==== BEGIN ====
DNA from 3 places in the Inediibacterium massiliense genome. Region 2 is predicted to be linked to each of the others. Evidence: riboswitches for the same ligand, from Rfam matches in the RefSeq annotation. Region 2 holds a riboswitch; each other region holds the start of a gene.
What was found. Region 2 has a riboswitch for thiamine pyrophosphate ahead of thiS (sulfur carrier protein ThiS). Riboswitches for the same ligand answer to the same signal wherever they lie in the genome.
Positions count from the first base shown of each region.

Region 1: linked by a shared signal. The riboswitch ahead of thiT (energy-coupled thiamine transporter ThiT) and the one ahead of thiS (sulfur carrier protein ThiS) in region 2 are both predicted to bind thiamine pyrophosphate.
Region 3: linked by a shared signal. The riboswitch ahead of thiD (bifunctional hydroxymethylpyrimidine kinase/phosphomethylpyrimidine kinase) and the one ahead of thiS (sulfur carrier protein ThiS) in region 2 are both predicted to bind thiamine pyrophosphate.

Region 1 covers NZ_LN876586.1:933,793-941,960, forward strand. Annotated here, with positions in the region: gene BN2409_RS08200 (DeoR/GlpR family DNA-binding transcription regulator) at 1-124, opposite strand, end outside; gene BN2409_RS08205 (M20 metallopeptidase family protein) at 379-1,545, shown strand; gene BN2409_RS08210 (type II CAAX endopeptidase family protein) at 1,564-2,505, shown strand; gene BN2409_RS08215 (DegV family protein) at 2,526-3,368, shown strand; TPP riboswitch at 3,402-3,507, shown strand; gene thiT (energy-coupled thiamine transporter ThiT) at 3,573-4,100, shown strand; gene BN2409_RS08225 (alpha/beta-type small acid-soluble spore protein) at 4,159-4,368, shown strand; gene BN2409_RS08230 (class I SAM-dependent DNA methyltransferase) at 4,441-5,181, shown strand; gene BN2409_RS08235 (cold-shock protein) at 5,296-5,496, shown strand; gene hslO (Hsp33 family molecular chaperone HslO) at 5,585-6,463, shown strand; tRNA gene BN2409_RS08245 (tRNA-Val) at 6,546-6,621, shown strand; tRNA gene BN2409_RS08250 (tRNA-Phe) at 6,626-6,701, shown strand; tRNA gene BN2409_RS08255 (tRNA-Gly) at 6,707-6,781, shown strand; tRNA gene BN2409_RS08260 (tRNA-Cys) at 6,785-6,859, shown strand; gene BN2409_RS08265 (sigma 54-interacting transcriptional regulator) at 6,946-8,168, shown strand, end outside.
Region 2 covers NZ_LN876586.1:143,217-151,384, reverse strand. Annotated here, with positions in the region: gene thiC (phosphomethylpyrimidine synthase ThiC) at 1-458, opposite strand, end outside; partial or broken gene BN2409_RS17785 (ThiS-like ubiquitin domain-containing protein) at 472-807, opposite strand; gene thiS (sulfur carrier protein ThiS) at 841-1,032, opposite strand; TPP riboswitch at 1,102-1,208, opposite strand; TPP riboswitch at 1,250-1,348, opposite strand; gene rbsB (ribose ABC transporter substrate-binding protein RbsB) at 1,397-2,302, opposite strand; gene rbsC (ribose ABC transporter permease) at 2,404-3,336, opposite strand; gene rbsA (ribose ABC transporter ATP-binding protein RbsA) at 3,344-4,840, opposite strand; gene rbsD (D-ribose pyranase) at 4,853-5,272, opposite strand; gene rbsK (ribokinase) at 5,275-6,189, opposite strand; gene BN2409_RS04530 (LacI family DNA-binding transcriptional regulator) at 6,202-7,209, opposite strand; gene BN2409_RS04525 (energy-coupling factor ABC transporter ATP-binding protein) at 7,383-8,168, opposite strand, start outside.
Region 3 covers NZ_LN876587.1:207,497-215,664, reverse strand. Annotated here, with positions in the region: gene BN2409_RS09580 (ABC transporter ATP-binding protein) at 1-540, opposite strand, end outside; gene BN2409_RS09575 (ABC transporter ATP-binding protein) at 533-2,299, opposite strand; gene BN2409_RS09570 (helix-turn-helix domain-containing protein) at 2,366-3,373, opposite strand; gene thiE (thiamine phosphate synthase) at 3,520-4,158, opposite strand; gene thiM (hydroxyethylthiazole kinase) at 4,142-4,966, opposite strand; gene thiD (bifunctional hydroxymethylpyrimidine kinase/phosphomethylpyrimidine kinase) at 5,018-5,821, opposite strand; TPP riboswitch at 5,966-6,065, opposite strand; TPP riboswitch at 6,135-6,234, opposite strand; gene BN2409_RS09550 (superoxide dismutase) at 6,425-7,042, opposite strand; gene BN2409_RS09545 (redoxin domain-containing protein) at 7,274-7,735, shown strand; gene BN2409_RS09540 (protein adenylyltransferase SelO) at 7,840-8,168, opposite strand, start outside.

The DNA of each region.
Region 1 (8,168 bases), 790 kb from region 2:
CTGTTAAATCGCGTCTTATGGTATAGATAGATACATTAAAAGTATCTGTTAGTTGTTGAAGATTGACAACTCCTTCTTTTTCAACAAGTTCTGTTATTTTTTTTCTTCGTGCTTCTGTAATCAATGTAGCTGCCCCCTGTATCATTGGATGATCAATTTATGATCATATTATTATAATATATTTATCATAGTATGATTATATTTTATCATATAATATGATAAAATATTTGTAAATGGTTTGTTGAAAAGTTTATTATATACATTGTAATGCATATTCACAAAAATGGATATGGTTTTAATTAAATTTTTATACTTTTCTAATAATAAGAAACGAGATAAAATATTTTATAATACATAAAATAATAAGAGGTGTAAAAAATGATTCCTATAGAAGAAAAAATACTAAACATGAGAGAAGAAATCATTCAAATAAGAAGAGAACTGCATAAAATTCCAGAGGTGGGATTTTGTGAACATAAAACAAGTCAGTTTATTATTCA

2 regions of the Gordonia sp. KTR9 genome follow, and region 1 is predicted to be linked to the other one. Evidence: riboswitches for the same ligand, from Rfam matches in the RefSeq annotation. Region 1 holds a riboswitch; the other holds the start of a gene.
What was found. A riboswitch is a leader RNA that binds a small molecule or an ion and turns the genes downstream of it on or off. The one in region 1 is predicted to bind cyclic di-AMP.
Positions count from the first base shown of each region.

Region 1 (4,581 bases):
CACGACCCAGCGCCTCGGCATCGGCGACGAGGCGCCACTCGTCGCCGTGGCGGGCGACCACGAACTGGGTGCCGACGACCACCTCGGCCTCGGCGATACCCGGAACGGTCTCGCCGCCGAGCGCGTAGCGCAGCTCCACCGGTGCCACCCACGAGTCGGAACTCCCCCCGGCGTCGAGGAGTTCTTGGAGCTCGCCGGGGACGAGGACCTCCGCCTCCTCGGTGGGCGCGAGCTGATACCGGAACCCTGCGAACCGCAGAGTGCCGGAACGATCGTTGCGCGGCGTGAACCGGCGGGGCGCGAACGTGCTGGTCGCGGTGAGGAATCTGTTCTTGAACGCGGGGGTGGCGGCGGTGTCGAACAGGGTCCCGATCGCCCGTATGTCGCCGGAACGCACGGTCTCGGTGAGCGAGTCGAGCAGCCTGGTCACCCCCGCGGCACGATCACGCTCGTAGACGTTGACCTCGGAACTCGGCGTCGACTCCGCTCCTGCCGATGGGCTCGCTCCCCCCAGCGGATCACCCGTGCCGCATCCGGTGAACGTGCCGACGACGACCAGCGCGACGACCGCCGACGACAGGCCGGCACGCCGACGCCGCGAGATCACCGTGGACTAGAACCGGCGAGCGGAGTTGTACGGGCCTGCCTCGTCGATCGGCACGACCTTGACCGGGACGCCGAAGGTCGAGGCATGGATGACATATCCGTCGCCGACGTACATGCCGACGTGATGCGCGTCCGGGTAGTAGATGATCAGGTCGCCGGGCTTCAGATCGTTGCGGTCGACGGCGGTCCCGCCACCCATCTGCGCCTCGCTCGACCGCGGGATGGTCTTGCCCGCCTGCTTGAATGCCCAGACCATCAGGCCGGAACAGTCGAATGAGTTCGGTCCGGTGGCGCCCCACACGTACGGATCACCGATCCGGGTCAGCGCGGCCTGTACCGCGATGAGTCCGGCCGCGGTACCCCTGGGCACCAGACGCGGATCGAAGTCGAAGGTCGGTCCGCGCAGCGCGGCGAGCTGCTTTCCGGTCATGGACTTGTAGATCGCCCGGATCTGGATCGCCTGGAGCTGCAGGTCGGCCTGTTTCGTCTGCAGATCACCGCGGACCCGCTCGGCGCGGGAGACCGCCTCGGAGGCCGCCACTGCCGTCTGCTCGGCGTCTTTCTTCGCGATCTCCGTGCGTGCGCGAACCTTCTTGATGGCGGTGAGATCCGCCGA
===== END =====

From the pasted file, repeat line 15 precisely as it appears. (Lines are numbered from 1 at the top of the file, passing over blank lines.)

Region 1 (4,581 bases):